Young people are making Palmerston in the Northern Territory a better place for everyone.
Working with the Palmerston Youth Local Drug Action Team (LDAT), they’re creating change through Positive Palmerston. It’s an initiative highlighting healthy and safe places for young people - as well as how to access age-appropriate knowledge about alcohol and other drug harms.
The project is aimed at earlier intervention and prevention, with young people helping to co-design a range of educational resources for their peers.
The LDAT is proud to have supported them to come together to create content that encourages them to feel safe and socially engaged in the local community.
Palmerston faces significant issues with displaced people coming in from outlying communities and becoming intoxicated in public spaces. Young people need to feel safe in the city, know how to look out for each other and help people in risky situations.
Rachel Fosdick, Secretary of the Palmerston and Regional Basketball Association, the lead partner in the LDAT, said there was a dual need to identify safe spaces where young people could be connected to others, while increasing their access to practical information about alcohol and other drugs.
Teens who feel connected to their communities are less likely to use alcohol and other drugs.
“After school is the biggest cohort who need a safe place to hang out,” says Rachel. “We’ve had success with the Youth Drop-in Sports program which offers free after-school sessions supervised by amazing mentors.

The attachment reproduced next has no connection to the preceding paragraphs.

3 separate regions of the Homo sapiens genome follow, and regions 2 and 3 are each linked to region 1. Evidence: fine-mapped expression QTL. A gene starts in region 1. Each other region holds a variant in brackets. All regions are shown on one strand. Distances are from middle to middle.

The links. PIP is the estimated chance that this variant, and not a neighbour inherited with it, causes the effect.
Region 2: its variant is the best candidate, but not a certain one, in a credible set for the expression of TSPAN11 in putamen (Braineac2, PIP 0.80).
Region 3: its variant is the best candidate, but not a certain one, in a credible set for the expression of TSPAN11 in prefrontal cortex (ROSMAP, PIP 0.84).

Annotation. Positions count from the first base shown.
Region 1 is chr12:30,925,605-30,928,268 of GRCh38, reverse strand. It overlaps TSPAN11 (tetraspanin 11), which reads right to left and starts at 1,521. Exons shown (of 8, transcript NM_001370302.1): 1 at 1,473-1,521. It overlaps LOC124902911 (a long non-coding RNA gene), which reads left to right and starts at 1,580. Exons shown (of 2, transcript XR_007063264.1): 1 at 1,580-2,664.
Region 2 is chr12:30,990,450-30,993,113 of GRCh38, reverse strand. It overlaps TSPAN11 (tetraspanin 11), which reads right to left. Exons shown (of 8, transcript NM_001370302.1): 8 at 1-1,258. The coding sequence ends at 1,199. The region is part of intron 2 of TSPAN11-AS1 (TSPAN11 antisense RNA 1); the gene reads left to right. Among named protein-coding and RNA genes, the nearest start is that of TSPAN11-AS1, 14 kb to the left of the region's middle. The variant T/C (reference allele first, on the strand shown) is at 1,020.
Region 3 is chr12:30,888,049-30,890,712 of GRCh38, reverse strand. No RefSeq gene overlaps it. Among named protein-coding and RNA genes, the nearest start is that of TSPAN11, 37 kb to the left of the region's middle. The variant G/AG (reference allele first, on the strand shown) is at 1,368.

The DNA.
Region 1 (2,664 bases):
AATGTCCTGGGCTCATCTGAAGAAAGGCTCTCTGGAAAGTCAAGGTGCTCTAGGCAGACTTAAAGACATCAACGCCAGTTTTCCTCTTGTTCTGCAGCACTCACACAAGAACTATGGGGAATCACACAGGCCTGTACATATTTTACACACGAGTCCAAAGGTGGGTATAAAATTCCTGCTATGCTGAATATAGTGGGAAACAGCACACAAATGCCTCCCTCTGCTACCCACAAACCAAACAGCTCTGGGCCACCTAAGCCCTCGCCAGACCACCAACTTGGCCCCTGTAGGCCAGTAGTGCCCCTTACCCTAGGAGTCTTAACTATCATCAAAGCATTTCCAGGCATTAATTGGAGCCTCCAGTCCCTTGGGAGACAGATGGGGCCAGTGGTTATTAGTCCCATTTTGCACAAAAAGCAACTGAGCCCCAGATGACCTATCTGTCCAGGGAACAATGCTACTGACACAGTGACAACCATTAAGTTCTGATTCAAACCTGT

“Young people want to have conversations about alcohol and other drugs. It’s about being able to identify risky behaviours, how you can have an uncomfortable conversation with a friend and also be ready to receive advice yourself.”
According to Rachel, there was also a need to destigmatise mental health from both a positive and negative viewpoint, as sometimes mental health issues can be glorified.
Supportive social networks and positive coping skills act as protective factors that can improve young people’s confidence to help their peers.
In designing their Community Action Plan, the LDAT held a mapping session with the Geek Squad, a youth group that meets regularly to watch and discuss all things anime.
“What we heard from young people was that they didn’t know where to find alcohol and other drug resources and they didn’t know where to go for help.
“They also didn’t know what to do when they saw an intoxicated person in a public space.”
When designing resources for the campaign, Rachel said it was really good to be directed to what suited the young people best.
“The mediums [the LDAT] was considering were not those preferred by the group of young people. We wanted to make a video, but they wanted a hard copy resource to keep in their phone case and a poster with QR codes.”
"The LDAT project helped me to identify a need in my community and do something productive to assist in addressing it,” said one of the young participants.
Rachel praised the ADF for upskilling the LDAT’s team and for bringing in a facilitator to help empower the working group to confidently tell us we were on track to get the right result.
“ADF’s Relationship Managers were brilliant in directing us to the right resources and connecting us with some really cool services that were appropriate to embed what we were doing.
“Our Relationship Manager was our personal cheerleader and advocate,“ added Rachel.
The Community Action Plan started in 2020 but was delayed by COVID.
The project had a soft launch in October 2022, firstly being released to the sector before the wider community. Young locals from Palmerston participated in the event, with one passionate working group member acting as the MC.
The co-designed resources will be launched during the Northern Territory’s Youth Week, in April 2023. The LDAT will promote resources available, places to seek help and how to have difficult conversations, plus a range of drop-in services in Palmerston.